Maine’s Senate seat in Washington, D.C. is up for grabs in this election, and according to polls, the race is tight. Incumbent Republican Senator Susan Collins and Democratic challenger Sara Gideon faced off in their fifth and final debate on October 28. During the debate the moderator, Steve Bottari, asked this question about racism in Maine.
BOTTARI: Is the phrase Black Lives Matter controversial and is there a systemic racism problem here in Maine, where 95% of people identify as white?
Transcripts of Gideon’s and Collins’ responses follow:
GIDEON: Black lives do matter and the reason that we have to say it is because there is a legacy of bigotry in this country that results in systemic racism and we see it in the institutions, all around us. It doesn’t matter how white our state is, it still exists. When we look at the incidences, for example, of the number of people of color who, here in the state of Maine, had a positive COVID infection rate, and how outsized that was compared to the rest of the population. We see it in terms of access to education for people of color. We see it in terms of access to health care, rates of poverty, rates of incarceration. And we do have to do something about it and that starts with an honest conversation. So, look, in terms of law enforcement, there are clear things that we have to do and we’ve done some of those things here in Maine. For example, we banned racial profiling, an incredibly important step and something we should be doing on the national level. We should also be instituting racial bias training, and we should think about how to do things like ban chokeholds, practices that have resulted, for example, in the murder of people of color.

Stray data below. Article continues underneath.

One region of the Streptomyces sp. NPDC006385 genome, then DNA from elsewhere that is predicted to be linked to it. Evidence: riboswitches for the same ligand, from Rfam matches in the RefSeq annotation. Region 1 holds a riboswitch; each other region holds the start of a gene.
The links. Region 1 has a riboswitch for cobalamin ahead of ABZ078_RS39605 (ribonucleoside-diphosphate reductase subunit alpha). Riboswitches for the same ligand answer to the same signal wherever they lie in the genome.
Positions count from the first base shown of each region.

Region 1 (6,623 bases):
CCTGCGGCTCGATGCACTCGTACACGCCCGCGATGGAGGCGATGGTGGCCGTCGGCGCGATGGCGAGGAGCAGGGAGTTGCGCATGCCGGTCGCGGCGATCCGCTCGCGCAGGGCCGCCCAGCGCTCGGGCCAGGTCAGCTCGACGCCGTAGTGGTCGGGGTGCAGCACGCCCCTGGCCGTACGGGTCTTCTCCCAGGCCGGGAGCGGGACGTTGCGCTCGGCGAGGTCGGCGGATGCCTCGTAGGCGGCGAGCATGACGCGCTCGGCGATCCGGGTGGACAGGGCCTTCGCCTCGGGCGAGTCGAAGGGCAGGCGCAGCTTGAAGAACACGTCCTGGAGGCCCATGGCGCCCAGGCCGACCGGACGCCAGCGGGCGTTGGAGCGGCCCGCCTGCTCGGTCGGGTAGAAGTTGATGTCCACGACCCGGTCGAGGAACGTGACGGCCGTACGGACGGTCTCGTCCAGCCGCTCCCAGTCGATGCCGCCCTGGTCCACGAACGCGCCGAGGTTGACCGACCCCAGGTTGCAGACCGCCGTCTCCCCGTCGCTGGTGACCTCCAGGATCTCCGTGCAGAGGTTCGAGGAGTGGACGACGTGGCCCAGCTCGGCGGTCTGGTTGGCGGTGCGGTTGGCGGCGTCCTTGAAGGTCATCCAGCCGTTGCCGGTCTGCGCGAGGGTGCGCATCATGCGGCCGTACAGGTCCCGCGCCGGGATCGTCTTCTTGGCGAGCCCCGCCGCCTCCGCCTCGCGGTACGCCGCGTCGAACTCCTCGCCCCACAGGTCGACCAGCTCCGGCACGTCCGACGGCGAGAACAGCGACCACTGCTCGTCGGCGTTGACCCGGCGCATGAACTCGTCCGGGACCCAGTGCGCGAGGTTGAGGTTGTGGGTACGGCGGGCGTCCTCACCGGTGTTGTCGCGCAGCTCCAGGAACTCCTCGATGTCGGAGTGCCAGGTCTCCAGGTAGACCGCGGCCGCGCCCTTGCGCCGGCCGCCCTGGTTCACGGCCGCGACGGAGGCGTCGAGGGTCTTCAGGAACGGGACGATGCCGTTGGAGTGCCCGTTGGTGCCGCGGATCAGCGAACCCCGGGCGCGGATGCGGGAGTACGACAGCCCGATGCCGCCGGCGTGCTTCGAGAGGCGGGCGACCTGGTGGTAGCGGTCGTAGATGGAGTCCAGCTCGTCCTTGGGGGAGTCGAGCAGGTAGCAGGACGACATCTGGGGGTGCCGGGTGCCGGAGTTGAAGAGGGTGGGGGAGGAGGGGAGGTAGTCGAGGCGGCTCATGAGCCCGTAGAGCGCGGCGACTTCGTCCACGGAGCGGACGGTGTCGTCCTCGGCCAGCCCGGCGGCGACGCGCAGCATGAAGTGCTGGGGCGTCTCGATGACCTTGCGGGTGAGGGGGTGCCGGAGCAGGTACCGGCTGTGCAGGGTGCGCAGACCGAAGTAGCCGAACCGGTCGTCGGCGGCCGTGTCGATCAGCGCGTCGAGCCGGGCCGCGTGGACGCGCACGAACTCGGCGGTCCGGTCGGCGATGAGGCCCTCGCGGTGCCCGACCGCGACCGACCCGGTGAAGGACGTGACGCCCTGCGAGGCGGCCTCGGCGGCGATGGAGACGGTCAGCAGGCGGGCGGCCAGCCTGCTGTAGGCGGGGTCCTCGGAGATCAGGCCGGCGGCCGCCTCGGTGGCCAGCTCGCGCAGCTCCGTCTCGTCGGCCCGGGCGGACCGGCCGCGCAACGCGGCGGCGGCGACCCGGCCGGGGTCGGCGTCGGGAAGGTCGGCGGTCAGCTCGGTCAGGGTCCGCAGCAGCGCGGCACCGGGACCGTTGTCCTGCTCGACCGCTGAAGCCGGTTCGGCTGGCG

COLLINS: I don’t think the phrase Black Lives Matter should be controversial and I think that we are very fortunate in the state of Maine because we have terrific members of law enforcement. I’m very fortunate to have the endorsement of the Fraternal Order of Police. I have met with first responders, with police officers here in Portland and elsewhere to thank them for their work, for their bravery, and I am pleased to support them. At the same time, it’s clear that in some parts of our country, there is systemic racism or problems in police departments. That’s why I co-sponsored Senator Tim Scott’s bill, the Justice Act that would have brought about police reform. Regrettably, it became the victim, once again, of partisan politics. But certainly, the horrific death of George Floyd should horrify all of us, and those responsible should be held accountable.
BOTTARI: Is systemic racism a problem here in Maine? (Bottari asked Collins this follow-up question because she did not include an answer in her original response ):
COLLINS: I do not believe systemic racism is a problem in the state of Maine.
Protests in Maine since George Floyd’s death indicate that some people believe systemic racism is a problem in Maine.
Photos | Joseph Shaw